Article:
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Use and OperationMarch 1, 2012

Cividanes v City of New York, 2012 NY Slip Op 02179 (1st Dept. 2012)

FACTS:

“This dispute arises from an accident that occurred on the morning of May 28, 2008. Plaintiff was allegedly injured as she exited a bus owned and operated by defendants Manhattan and Bronx Surface Transit Operating Authority and New York City Transit Authority (defendants). Plaintiff testified at a General Municipal Law § 50-h hearing that as she exited the rear of the bus, she “stepped off the last step into a hole and fell.” She stated that the bus did not pull completely into the bus stop; she was let out “in front of the bus stop.” The bus continued on its route. She described the hole into which she stepped and fell as being “pretty far away from the curb;” while the front of the bus “pulled about a foot away from the curb,” the “back of the bus was on an angle, so it was further away from the curb.”

SECOND DEPARTMENT VIEWPOINT:

“Although is unclear what the Court meant when it stated that the plaintiff was not completely outside of the bus when the accident occurred, to the extent the decision in Manuel reaches a contrary conclusion under seemingly similar circumstances to this case, we decline to follow it as inconsistent with Walton. In Manuel, the Court seems to be conflating negligence during the use of a vehicle with the additional requirement of the No-Fault Law that the vehicle itself be the proximate cause of the victims’s injuries. The terms, however, are not synonymous. Indeed, in Argentina v Emery World Wide Delivery Corp. (93 NY2d 554 [1999]), the Court of Appeals highlighted the differences, in distinguishing Vehicle and Traffic Law § 388(1), which imposes liability on all vehicle owners for accidents resulting from negligence in the permissive “use or operation” of their vehicles, with the No-Fault Law. In Argentina, the Court held that under Vehicle and Traffic Law § 388(1) the vehicle need not be the proximate cause of the victim’s injury before the vehicle’s owner may be held liable, thereby distinguishing Walton, which requires that the vehicle be the proximate cause of the victim’s injuries to trigger the No-Fault Law.”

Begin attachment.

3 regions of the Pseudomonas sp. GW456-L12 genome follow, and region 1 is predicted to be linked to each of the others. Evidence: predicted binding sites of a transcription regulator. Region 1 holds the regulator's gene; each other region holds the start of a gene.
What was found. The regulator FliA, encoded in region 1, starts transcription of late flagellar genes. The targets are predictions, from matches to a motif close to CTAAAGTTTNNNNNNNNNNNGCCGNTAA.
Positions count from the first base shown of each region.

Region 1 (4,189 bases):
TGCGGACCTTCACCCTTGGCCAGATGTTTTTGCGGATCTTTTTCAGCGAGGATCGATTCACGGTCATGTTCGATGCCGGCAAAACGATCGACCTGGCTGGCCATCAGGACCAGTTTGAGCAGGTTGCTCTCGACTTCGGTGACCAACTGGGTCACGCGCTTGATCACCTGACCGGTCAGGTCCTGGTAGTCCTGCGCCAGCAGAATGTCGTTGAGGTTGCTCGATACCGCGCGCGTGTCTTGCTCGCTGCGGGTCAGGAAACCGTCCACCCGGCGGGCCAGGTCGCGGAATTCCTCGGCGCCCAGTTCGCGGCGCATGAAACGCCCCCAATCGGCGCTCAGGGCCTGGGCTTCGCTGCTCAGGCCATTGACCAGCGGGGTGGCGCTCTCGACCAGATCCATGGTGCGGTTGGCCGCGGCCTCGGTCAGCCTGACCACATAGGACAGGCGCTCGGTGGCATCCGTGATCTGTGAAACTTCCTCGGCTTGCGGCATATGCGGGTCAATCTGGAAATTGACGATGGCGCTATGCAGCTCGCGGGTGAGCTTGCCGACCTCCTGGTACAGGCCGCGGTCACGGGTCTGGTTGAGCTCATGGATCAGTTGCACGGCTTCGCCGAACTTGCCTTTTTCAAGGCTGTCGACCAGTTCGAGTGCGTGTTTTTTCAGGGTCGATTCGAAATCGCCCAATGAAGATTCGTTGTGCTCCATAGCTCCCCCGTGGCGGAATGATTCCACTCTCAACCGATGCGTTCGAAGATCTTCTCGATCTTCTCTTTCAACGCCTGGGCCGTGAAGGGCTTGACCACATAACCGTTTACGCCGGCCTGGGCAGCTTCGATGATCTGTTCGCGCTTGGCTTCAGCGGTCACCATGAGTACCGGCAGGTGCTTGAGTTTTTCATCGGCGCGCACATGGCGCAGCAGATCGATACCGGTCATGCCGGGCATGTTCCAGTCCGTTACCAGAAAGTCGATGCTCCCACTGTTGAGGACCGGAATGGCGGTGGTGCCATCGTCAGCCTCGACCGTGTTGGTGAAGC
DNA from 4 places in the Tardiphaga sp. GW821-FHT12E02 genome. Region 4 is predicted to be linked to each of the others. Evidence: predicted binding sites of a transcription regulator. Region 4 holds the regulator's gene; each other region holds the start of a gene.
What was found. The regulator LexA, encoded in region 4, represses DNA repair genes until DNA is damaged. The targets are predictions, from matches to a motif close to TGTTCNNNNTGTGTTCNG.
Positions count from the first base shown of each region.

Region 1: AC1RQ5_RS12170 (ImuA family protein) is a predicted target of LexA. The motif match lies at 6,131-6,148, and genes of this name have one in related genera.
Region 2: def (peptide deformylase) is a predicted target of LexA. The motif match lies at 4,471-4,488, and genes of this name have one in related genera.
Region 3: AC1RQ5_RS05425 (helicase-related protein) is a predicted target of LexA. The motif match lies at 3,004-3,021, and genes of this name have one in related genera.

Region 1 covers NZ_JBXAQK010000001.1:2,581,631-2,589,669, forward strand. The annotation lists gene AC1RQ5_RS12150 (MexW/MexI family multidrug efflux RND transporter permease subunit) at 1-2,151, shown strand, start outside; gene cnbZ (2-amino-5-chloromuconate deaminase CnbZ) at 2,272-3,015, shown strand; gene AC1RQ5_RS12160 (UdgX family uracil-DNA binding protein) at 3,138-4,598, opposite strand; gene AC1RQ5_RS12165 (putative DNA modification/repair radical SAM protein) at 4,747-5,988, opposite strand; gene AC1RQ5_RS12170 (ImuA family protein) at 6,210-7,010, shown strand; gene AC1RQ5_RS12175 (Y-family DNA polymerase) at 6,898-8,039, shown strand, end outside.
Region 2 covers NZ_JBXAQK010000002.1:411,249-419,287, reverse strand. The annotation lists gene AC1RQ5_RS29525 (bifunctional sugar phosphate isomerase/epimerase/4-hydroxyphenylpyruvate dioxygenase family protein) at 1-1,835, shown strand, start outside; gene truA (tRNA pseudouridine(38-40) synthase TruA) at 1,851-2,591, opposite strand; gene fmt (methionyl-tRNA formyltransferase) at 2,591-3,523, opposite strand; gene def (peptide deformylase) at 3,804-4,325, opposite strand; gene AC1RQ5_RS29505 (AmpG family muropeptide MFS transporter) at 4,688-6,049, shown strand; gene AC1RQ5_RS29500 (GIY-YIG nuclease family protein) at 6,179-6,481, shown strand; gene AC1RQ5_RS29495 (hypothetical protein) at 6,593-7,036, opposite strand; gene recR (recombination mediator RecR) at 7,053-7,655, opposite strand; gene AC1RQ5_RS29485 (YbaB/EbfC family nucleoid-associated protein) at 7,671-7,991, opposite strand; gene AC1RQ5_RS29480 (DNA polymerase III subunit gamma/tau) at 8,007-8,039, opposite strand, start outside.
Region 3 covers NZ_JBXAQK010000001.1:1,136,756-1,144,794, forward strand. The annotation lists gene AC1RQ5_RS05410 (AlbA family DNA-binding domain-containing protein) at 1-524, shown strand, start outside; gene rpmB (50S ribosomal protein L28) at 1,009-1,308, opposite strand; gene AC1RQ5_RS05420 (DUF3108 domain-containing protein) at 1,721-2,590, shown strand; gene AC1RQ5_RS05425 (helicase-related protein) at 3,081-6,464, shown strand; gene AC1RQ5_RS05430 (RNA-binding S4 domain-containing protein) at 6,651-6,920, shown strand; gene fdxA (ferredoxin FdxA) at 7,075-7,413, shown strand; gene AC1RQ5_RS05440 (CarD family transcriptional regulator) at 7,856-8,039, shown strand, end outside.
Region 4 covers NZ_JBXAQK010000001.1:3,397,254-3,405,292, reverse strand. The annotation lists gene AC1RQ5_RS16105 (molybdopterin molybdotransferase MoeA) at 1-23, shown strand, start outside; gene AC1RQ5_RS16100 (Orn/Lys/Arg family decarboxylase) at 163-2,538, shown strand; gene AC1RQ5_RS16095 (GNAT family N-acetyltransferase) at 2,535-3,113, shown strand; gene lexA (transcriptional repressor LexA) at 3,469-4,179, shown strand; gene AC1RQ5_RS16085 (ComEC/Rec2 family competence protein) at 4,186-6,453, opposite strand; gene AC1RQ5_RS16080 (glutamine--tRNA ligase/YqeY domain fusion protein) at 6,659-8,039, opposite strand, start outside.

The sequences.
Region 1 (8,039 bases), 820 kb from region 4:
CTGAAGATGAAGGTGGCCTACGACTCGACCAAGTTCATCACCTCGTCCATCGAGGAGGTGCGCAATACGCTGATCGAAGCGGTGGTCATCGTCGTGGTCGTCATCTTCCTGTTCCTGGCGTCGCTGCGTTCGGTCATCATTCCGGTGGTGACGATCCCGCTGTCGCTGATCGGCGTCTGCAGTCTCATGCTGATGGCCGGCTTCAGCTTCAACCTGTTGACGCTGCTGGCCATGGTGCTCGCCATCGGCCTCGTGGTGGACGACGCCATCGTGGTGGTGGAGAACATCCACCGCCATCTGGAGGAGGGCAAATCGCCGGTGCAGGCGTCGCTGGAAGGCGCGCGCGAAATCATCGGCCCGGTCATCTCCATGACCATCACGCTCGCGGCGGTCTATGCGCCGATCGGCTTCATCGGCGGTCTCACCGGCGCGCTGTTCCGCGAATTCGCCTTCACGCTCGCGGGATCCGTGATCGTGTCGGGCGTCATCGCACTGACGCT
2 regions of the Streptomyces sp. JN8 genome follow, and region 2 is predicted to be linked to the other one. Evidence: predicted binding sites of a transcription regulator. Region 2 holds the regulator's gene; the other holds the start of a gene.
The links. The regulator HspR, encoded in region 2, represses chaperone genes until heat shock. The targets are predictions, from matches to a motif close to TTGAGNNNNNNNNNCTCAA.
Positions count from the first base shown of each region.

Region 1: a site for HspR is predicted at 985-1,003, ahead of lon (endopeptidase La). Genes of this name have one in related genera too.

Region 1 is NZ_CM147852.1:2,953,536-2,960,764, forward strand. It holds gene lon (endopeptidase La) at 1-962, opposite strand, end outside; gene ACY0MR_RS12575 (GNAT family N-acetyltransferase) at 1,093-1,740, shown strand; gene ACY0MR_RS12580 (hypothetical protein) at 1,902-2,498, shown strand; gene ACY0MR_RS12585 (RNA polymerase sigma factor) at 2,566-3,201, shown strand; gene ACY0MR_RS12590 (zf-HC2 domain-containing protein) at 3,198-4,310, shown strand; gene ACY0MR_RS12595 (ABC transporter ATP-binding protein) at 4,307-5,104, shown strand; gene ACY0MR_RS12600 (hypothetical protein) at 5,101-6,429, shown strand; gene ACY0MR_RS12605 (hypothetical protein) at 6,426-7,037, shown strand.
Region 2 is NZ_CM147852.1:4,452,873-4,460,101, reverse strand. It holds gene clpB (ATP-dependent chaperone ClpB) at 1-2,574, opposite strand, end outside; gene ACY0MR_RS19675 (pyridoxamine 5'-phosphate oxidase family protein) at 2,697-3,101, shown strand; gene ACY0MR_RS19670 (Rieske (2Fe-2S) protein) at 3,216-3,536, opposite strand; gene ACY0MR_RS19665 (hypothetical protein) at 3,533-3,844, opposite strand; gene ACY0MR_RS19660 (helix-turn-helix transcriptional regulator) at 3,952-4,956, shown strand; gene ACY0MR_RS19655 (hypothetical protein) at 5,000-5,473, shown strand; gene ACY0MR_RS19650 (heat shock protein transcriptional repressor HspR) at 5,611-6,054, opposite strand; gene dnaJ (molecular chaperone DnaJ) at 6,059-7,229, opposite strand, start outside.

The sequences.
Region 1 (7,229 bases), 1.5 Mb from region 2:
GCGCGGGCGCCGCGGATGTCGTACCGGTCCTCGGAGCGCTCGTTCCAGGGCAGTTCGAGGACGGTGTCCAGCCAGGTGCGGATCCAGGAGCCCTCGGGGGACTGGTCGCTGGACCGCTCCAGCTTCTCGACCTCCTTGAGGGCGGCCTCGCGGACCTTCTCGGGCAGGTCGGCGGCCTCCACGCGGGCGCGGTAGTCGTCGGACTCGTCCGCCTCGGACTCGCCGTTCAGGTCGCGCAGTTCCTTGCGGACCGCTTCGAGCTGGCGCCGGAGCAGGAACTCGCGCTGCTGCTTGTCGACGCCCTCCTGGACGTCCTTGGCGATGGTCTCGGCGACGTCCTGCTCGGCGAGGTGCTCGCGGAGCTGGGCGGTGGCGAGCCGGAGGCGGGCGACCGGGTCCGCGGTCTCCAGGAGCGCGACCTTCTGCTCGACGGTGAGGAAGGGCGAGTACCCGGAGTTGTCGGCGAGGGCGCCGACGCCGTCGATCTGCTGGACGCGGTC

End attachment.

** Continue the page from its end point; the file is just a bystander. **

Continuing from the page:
WHY THE SECOND DEPARTMENT IS WRONG

“In Manuel, however, the Second Department considered the bus driver’s positioning of the bus next to a hole in the street, when he pulled over at the bus stop, to be a sufficient predicate to trigger the No-Fault Insurance Law. Of course, that conduct would be sufficient to trigger section 388(1), which imposes liability on all vehicle owners for accidents resulting from negligence in the permissive use of their vehicles. But under Walton, this is not sufficient to trigger the No-Fault Law, which contains the additional requirement that the vehicle be the proximate cause of the injury (cf. Travelers Property Cas. Co. v Landau, 27 AD3d at 477-478); Matter of New York Cent. Mut. Fire Ins. Co. (Hayden), supra, 209 AD2d 929). We thus hold, [*8]that liability for the injuries sustained from a fall in a hole after alighting from a bus are more properly addressed outside the area of the No-Fault Law”

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